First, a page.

In 2017, Kate Cochlan moved her husband, Trevor Nash, who had been diagnosed with Alzheimer’s, into the same long-term care facility where both of her parents were living. Less than a year later, she learned that all of its staff had been let go.
It was May 2018, and the subcontractor that operated Lakeshore Care Centre in Coquitlam was retiring. It would be up to a new operator to hire staff, and they weren’t obligated to rehire the unionized current employees.
The 110 care aides at Lakeshore had unionized for a second time in April 2018, just weeks before they were informed of their forthcoming layoff.
Following deregulation of the long-term care sector under the BC Liberal government in 2001 and 2002, Lakeshore’s operator had withdrawn from the provincial collective agreement that initially covered its staff and rehired them using a subcontractor at lower wages. The practice, known as contract-flipping, is used by for-profit care providers to cut costs.
Cochlan could see how difficult the unionization fight had been, and she was thrilled workers would be able to negotiate sick pay so they didn’t work while ill, and better hours and benefits that would keep staff turnover low.
Then, she learned of the staff layoff via a notice pinned to a bulletin board in the care facility’s common area. “We were pretty appalled,” she said. The staff “are the people who know our people.”
For families, keeping the same staff was a matter of good care and continuity for their loved ones. And so the Hospital Employees’ Union, which represents Lakeshore staff as well as the vast majority of care staff in B.C., suggested they establish a family council to increase pressure on the operator.
Family councils, formed by family members of residents in care, work to advocate for the needs of residents and their family caregivers to facility operators and provide peer support for people navigating complex care policies for the first time.
They are not mandatory in B.C. and don’t exist in every long-term care facility. Those that do exist vary in degree of independence from the facilities themselves.
The Hospital Employees’ Union brought over Kim Slater, who had set up family councils on Vancouver Island, to teach the families and caregivers of residents at Lakeshore Care Centre how to do the same.
With Slater’s help, Cochlan built an independent family council from the ground up with about a dozen family members representing a total of 56 residents in the facility. They successfully lobbied the new subcontractor to keep the current staff on the same terms.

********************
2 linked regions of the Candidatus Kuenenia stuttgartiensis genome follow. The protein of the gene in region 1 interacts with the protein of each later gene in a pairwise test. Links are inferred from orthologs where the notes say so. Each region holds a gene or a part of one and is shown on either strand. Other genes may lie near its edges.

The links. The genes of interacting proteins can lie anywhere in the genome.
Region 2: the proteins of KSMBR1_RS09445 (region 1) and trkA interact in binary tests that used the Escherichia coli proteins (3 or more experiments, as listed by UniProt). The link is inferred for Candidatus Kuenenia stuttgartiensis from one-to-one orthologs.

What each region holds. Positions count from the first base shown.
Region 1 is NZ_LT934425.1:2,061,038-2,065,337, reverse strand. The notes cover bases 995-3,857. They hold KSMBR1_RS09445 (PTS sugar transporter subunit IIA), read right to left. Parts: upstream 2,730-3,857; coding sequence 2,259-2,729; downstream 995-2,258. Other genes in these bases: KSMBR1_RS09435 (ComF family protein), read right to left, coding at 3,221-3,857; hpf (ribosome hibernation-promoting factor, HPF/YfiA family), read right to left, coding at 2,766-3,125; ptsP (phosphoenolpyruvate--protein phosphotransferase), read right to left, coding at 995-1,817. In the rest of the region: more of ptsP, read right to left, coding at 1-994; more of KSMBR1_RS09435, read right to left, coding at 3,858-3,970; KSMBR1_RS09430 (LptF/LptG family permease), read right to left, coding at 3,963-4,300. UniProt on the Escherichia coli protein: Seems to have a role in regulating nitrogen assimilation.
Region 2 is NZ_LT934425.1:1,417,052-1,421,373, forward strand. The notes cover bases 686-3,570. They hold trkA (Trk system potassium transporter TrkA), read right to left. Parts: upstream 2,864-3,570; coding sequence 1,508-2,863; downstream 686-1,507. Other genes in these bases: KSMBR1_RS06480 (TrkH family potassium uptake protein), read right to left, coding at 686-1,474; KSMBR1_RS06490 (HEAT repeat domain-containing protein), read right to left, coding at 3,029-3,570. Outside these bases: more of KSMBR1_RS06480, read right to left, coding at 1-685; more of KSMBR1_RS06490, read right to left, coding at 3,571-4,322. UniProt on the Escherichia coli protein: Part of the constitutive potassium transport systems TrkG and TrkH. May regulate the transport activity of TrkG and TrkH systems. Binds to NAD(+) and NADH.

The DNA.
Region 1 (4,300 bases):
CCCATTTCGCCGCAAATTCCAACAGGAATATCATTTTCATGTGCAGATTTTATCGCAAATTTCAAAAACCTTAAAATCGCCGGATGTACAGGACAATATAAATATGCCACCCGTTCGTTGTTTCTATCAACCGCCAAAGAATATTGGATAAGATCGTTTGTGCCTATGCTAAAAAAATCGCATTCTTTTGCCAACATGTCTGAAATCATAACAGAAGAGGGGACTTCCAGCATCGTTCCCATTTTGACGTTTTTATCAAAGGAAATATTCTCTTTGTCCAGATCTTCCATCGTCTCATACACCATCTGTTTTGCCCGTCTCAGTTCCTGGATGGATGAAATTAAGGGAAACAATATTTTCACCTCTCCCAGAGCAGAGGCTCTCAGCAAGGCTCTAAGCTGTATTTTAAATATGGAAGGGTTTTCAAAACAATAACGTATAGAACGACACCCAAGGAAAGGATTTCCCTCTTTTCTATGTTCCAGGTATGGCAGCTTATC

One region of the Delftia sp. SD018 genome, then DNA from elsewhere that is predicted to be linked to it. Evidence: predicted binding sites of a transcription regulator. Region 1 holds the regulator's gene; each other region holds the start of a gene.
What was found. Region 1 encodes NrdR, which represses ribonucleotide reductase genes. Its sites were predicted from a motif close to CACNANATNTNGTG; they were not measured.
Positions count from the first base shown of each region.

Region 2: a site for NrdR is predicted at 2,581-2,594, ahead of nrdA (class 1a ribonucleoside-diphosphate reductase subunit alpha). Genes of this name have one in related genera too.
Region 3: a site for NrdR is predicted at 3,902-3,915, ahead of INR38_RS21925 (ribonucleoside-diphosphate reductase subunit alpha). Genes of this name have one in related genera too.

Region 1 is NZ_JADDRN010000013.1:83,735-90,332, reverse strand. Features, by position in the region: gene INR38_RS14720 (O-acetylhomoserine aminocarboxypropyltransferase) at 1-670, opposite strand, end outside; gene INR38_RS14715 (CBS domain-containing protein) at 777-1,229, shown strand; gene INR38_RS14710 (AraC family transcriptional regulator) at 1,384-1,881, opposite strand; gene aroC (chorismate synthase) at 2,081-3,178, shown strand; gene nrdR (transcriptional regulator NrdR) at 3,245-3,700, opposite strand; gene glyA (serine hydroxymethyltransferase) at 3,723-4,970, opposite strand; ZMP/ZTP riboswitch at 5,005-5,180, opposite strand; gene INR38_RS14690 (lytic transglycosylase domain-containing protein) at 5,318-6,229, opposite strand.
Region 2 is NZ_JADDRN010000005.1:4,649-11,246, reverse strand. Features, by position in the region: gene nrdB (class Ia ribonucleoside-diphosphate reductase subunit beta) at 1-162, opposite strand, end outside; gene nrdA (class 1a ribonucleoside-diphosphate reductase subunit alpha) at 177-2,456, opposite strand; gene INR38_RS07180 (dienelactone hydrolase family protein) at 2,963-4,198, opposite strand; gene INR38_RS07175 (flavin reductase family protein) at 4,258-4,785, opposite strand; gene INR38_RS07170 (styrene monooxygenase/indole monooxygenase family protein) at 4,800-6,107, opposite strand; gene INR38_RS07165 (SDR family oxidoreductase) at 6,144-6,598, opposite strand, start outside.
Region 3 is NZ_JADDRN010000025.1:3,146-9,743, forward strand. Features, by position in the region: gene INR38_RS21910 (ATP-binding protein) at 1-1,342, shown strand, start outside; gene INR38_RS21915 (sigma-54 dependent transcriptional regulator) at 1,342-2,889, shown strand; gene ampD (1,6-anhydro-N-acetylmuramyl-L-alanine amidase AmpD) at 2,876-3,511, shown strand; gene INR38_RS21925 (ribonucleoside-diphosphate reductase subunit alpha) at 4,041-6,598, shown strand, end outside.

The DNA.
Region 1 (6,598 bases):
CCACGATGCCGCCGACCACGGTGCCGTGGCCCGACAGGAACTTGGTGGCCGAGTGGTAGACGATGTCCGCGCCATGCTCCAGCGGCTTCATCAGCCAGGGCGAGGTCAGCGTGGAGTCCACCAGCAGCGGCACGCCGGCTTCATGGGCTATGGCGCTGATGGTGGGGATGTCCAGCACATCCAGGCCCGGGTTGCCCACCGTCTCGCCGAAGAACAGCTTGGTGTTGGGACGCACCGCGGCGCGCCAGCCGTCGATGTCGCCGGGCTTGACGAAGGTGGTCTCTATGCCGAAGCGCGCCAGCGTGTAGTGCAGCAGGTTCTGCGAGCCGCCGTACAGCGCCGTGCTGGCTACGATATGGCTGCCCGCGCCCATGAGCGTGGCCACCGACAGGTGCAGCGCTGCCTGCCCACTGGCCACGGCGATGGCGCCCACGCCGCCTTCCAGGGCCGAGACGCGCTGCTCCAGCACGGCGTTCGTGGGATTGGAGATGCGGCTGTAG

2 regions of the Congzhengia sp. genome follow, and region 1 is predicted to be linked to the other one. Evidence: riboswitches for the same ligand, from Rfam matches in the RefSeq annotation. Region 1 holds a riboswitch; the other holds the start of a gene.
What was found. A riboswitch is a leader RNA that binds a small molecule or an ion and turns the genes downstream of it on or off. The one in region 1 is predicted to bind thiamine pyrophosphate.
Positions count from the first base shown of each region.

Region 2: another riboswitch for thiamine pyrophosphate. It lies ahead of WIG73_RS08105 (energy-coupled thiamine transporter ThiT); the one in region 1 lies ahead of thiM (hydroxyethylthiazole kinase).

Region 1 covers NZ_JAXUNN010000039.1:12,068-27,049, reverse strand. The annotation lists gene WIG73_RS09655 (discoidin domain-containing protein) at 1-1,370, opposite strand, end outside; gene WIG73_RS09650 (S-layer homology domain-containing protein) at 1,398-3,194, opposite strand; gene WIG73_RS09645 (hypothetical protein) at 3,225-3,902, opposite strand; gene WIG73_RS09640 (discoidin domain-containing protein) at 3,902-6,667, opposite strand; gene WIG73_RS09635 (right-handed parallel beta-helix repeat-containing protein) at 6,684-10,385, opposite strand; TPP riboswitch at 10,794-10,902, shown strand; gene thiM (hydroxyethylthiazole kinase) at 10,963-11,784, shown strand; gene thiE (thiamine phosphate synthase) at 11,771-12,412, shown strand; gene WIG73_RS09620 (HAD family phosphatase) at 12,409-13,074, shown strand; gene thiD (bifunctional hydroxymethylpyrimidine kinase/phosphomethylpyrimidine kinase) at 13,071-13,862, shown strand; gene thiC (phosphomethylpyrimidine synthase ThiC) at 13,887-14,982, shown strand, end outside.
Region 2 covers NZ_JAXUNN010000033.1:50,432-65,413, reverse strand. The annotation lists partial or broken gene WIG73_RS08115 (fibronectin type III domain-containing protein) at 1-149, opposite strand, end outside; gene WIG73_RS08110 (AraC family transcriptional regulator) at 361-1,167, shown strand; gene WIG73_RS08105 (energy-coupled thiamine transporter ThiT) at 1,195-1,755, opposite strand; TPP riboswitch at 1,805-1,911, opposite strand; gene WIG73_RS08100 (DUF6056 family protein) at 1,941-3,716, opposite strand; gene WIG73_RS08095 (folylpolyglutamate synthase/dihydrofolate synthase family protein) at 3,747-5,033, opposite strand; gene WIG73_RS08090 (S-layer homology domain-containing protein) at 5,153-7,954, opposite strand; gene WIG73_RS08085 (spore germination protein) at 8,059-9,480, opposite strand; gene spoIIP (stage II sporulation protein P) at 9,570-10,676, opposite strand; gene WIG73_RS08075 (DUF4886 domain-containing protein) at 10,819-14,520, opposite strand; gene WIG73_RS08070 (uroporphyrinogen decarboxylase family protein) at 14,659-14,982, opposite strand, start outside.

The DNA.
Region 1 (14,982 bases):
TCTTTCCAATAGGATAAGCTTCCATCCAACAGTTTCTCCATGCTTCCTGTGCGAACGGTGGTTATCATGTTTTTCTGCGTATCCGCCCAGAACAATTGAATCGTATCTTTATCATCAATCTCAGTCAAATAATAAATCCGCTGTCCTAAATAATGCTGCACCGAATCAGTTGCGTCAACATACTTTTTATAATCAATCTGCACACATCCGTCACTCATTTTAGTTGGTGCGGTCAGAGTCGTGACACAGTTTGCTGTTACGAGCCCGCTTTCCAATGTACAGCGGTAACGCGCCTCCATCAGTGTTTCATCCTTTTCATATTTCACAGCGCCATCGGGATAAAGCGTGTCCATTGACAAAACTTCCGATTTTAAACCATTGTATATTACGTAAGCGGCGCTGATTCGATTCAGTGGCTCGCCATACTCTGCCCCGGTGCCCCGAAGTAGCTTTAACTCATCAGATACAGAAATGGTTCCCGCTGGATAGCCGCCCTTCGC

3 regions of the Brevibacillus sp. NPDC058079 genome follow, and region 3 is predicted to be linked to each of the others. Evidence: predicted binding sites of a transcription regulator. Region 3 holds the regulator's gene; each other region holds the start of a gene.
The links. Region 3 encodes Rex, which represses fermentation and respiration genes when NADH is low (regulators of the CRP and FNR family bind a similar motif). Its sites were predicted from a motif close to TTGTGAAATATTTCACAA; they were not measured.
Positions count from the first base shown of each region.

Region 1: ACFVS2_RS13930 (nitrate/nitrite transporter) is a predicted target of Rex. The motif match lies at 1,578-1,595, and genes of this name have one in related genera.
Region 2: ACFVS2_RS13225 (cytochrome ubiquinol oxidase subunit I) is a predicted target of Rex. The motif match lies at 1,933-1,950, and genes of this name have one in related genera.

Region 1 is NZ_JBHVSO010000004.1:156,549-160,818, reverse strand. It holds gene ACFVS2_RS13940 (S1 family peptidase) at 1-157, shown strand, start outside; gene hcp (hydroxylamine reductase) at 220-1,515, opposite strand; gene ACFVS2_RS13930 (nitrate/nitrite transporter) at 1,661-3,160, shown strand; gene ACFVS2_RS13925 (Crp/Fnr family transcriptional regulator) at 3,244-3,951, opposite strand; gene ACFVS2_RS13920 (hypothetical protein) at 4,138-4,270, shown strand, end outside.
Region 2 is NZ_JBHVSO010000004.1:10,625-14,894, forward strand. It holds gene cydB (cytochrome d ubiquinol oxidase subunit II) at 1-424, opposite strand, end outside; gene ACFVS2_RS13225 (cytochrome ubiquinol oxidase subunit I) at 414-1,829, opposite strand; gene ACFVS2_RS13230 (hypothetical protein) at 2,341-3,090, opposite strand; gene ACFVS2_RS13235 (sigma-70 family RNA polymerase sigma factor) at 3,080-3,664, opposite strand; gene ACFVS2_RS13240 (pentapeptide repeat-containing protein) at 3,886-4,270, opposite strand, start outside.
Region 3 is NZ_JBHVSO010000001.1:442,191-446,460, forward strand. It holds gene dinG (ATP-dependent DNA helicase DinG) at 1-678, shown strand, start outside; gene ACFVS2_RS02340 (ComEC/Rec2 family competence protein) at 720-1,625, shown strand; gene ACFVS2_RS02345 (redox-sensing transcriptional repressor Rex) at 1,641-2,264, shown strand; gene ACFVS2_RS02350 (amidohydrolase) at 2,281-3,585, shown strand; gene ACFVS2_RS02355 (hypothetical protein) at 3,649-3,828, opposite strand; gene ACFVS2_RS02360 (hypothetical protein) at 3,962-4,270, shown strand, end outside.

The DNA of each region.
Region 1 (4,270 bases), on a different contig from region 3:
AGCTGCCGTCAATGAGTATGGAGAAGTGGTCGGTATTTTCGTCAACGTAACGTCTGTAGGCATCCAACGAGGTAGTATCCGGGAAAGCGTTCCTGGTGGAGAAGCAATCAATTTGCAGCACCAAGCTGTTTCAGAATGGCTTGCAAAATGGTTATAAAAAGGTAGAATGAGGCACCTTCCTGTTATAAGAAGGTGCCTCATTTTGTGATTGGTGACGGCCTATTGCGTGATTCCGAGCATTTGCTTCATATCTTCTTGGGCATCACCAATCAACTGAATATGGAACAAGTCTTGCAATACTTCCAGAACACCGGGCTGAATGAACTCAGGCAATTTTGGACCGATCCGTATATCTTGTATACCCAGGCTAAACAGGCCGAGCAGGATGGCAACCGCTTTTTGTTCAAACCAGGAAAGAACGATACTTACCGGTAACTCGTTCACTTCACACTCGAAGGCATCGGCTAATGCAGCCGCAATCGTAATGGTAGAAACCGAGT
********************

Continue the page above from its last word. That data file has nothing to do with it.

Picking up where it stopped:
The relationship between Lakeshore Care Centre’s family council and its management was never adversarial, Cochlan said. Eventually, the family council was allotted space on-site to meet every other month, and the director of care often attended the first few minutes of the meeting to answer questions from caregivers.
“The fact is,” Cochlan says, “a family or friend who sees how things are and can speak up is a big help.”
Family councils provide a way for family and caregivers to advocate for the interests of residents to staff on matters ranging from small things like laundry frequency to ensuring designated care hours are fulfilled for each resident. They can also be an invaluable tool to ensure that caregivers are supported.
But setting up a council isn’t always as easy as it was for Cochlan and her colleagues.
Family councils are not even mentioned in regulation and legislation surrounding long-term care. A care home operator is under no obligation to listen to or engage with an independent family council that is established, let alone provide space or inform new residents’ families they can join.
Slater, who chairs the Vancouver Island Association of Family Councils, which represents councils for facilities in 13 Island Health municipalities, said families have been raising the alarm for years on issues of staffing and care standards in long-term care facilities.
Letters to the province penned by members shared with The Tyee date back to 2015, but Slater and Cochlan say they have never been answered.
Instead, it was the tragedies of the COVID-19 pandemic that finally prompted the province to begin addressing staff shortages, inadequate sick leave, and part-time scheduling norms that pushed many staffers to work in multiple facilities to make ends meet.
“Why wouldn’t you talk to the very people in care, the canaries in the coal mine?” asked Slater, whose mother passed away in a Vancouver Island long-term care facility a few years ago. “We’d be a really valuable asset for the Ministry of Health to consult with… but that hasn’t been happening.”